Wasted is a body of inter-related artworks by artist Gina Czarnecki exploring the life-giving potential of ‘discarded’ body parts and their relationship to myth, history, cutting-edge stem cell research, economies, ownership, taboo and notions of what constitutes informed consent. Milk teeth have a particular multi-cultural significance as a symbol of transition and of progress. Stem cells can, allegedly, be extracted from these teeth and may in the future be used to repair or remake damaged organs.
Palaces is a glittering sculpture made from glass resin and decorated with donated milk teeth. The effect is of a coral castle under water, the teeth not lined in rows but clustered, akin to barnacles or how crystals form and grow. Together with stem cell biologist Professor Sara Rankin from Imperial College London, artist Gina Czarnecki hopes that ultimately thousands of children will contribute to their participatory art project – one aim of which is to raise awareness of different sources of stem cells in the body, as well as questioning contemporary belief systems that dismiss age-old myth and folklore.
Along with a form to send in with one’s tooth, the project website – www.palaces.org.uk – provides a token which children can leave under their pillow to inform the Tooth Fairy of their donation to her palace. Although it will take many more years to realise the proposed full extent of the structure, almost 1,000 teeth have been donated to date from across the UK and further afield. The sculpture’s debut exhibition took place at the Bluecoat, Liverpool in 2011-12, followed by The Science Museum, London.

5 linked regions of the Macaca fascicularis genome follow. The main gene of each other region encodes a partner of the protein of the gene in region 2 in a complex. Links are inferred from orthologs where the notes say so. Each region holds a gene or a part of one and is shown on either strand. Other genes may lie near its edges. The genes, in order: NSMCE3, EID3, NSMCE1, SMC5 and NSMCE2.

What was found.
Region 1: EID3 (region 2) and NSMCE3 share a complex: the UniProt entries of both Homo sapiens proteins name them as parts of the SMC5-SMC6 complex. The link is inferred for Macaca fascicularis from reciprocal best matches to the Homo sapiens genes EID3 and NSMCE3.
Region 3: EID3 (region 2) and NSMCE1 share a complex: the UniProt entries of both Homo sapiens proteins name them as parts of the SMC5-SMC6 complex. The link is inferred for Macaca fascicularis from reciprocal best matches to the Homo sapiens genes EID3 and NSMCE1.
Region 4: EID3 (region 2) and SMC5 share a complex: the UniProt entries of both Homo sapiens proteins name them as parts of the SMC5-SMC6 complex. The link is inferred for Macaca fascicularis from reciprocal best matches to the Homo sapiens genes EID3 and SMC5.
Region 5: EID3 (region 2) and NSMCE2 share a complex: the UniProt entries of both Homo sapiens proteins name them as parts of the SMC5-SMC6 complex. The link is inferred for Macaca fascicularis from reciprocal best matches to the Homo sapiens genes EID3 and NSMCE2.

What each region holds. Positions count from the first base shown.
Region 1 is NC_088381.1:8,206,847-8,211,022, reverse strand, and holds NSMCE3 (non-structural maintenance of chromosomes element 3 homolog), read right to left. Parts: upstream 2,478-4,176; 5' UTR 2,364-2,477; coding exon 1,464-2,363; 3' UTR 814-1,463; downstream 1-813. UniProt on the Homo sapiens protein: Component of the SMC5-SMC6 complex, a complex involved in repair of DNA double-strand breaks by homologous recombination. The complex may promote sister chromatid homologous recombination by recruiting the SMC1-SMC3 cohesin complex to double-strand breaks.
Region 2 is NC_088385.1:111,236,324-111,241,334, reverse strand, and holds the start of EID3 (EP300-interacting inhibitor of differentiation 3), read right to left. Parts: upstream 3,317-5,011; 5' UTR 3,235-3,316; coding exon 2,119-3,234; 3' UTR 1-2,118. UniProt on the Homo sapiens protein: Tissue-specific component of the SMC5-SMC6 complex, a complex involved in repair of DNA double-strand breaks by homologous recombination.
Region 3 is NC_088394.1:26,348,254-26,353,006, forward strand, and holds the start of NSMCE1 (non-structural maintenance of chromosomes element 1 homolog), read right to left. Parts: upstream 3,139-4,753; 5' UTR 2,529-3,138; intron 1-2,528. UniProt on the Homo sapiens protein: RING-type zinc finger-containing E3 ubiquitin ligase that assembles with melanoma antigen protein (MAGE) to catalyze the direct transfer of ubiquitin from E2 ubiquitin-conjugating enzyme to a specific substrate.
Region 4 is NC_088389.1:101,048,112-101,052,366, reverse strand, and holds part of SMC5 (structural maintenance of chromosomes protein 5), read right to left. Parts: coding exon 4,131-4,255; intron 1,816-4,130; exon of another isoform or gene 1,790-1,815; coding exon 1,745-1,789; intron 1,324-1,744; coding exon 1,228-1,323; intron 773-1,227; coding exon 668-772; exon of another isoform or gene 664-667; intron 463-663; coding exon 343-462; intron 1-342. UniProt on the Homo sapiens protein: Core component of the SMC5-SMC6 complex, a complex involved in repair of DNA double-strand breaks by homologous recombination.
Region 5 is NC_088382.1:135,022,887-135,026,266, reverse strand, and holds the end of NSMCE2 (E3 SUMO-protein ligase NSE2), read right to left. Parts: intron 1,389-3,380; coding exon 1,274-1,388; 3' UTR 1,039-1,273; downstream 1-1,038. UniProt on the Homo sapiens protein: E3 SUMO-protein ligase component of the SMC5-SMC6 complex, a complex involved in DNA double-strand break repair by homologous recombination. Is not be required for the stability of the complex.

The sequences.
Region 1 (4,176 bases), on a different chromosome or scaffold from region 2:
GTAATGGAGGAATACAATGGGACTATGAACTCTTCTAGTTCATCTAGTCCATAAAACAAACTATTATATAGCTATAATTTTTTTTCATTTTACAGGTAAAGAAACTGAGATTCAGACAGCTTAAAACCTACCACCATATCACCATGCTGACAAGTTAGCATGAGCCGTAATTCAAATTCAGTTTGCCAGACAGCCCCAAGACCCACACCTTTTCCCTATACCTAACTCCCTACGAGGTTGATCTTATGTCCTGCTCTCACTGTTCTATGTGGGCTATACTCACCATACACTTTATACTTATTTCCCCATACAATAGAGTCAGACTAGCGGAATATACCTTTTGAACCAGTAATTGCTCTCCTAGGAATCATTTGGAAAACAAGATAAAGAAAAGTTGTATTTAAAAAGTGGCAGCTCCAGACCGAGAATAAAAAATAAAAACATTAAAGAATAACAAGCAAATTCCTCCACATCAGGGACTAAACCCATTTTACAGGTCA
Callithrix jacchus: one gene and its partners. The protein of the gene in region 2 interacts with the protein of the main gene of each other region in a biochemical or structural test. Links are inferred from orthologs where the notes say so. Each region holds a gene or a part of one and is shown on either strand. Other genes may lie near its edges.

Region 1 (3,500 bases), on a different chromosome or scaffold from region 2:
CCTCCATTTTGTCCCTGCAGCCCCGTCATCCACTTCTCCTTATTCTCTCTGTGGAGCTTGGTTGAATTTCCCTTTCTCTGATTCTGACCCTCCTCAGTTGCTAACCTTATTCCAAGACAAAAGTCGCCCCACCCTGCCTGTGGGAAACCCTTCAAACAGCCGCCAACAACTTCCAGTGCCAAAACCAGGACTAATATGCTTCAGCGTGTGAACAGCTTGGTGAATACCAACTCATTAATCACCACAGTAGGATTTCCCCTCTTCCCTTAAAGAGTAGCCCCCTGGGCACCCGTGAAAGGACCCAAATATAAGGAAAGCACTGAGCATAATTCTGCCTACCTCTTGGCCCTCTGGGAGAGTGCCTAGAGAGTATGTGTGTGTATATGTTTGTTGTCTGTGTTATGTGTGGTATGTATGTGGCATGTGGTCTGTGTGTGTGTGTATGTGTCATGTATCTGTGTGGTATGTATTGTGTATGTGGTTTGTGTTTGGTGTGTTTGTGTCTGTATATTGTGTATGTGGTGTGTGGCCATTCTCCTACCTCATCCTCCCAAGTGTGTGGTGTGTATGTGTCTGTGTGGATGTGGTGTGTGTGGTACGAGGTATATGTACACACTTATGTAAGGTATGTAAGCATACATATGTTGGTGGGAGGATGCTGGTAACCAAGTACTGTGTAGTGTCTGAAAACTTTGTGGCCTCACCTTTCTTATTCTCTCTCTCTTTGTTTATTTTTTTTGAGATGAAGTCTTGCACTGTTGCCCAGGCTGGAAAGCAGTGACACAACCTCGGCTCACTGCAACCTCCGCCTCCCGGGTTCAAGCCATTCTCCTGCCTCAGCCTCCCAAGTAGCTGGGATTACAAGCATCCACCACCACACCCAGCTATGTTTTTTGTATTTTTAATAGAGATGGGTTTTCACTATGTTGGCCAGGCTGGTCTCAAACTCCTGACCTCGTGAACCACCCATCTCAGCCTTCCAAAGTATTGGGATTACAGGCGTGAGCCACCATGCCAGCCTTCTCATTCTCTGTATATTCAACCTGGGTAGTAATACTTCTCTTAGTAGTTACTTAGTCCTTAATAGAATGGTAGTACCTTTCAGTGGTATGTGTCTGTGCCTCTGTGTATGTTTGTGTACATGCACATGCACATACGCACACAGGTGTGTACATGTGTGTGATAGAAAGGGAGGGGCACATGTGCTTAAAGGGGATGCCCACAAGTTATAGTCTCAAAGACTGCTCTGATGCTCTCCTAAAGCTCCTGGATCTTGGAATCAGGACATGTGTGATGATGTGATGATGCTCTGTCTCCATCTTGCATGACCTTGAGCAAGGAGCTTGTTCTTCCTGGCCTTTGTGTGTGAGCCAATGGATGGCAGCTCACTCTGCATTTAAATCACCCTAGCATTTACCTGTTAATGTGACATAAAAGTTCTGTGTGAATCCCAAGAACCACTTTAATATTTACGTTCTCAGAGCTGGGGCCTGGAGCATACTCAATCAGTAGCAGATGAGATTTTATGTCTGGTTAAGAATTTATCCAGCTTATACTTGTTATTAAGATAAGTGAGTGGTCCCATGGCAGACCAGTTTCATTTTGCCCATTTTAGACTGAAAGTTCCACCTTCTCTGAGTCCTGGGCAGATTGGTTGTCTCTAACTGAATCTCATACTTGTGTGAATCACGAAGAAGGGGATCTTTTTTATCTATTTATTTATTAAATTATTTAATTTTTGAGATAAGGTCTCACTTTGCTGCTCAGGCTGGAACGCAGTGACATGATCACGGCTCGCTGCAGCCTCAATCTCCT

Further exhibition locations and dates are outlined at the project website. The project has been featured in worldwide press, most notably by New Scientist, BBC News, The Guardian, Wired, CBBC Newsround, Art Feast and The Daily Mail.
Palaces is fundamentally about systems of belief and began with the artist’s daughter, then seven years old, coming home from school and demanding: ‘Just tell me – is the tooth fairy real?’ Meanwhile she had been learning simultaneously about evolution alongside Adam and Eve, and a teacher had – without parental consent or warning – informed the class that we all die eventually.
For this project I came aboard as Producer, liaising with Gina Czarnecki from concept through to delivery, with specific responsibility for the launch of a soft viral publicity campaign, press, website development, delivery of a multi-platform animation and marketing support. Website design was provided by Jean O’Brien, animation/additional design from Design By Day, voiceover by Louise Marie Cookson and composition by Michael Doherty. Commissioned by the Bluecoat, Liverpool and Imperial College London. Supported by the Wellcome Trust, the Science Museum London and all the donors of milk teeth.
Palaces follows an earlier commission with the artist, Pixie Dust, developed whilst I was managing and curating the BBC Big Screen Liverpool for a partnership with DaDaFest under the DaDaVisions series.